744 W. Flagler Street,
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Previously operated by: Paramount Pictures Inc.
Architects: T.C. Haire
Styles: Italian Renaissance
The 1,200-seat Tivoli Theatre on W. Flagler Street between 7th Avenue and 8th Avenue was opened on January 18, 1927 with Clara Bow in “The Plastic Age” & Ben Turpin in “When a Man’s a Prince”, plus vaudeville on the stage. It was equipped with a Wurlitzer 2 manual 5 ranks organ which was opened by organist J. “Unit” Smith. By 1941 it was operated by Paramount Pictures Inc. through their subsidiary S.A. Lynch. It became a primary Spanish language house for the Cuban immigrant and exile community during the 1950’s, 1960’s and 1970’s. The interior was decorated in a Venetian style and the canopy had an impressive blinking neon design and the concession stand served both the inside and the line waiting outside at once.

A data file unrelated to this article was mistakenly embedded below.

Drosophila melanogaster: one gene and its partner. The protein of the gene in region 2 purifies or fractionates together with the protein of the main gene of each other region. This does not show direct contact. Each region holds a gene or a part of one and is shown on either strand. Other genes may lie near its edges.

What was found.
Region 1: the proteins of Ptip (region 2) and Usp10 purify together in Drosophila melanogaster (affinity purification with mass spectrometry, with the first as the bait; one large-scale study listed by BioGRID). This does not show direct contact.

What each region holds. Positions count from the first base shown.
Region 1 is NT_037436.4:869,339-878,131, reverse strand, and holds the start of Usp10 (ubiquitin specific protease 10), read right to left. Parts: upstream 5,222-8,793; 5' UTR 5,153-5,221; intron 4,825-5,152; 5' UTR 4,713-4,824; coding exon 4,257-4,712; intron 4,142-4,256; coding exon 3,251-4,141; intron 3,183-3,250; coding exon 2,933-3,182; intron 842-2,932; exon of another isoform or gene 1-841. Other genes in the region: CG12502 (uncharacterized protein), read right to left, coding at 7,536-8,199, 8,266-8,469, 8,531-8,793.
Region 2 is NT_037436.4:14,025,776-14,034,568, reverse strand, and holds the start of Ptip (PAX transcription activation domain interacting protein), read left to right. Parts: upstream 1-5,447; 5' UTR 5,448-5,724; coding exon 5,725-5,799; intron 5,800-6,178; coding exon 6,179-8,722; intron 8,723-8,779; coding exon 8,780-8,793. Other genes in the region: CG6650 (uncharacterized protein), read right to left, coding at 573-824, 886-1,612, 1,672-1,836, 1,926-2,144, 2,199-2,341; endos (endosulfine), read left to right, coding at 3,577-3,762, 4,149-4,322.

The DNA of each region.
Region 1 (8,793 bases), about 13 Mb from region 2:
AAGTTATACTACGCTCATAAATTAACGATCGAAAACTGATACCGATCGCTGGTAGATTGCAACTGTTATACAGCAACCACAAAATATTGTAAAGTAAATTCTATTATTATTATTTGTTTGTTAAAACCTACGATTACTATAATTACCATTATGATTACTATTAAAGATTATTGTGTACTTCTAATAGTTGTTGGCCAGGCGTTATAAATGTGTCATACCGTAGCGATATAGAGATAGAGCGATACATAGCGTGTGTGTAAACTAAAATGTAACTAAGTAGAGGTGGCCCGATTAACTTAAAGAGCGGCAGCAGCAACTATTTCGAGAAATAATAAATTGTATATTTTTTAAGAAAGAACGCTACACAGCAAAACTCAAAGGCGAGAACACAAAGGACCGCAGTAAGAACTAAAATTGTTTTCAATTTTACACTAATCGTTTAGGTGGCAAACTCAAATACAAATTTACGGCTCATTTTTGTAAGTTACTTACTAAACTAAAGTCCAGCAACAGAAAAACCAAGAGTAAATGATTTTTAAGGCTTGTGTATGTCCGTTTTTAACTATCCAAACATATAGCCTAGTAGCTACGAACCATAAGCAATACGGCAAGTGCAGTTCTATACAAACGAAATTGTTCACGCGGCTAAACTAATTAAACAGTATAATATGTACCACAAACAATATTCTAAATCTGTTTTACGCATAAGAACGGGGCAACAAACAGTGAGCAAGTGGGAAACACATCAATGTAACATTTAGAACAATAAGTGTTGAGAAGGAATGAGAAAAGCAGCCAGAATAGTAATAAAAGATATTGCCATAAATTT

The house ran double feature first runs mainly from Spain, Mexico and Argentina. Stage shows were common with child stars Marisol, Joselito and Rocio Durcal appearing live between movies.
Our family went every Sunday without knowing what was showing. Cantinflas films played for weeks so we often saw the same film again.
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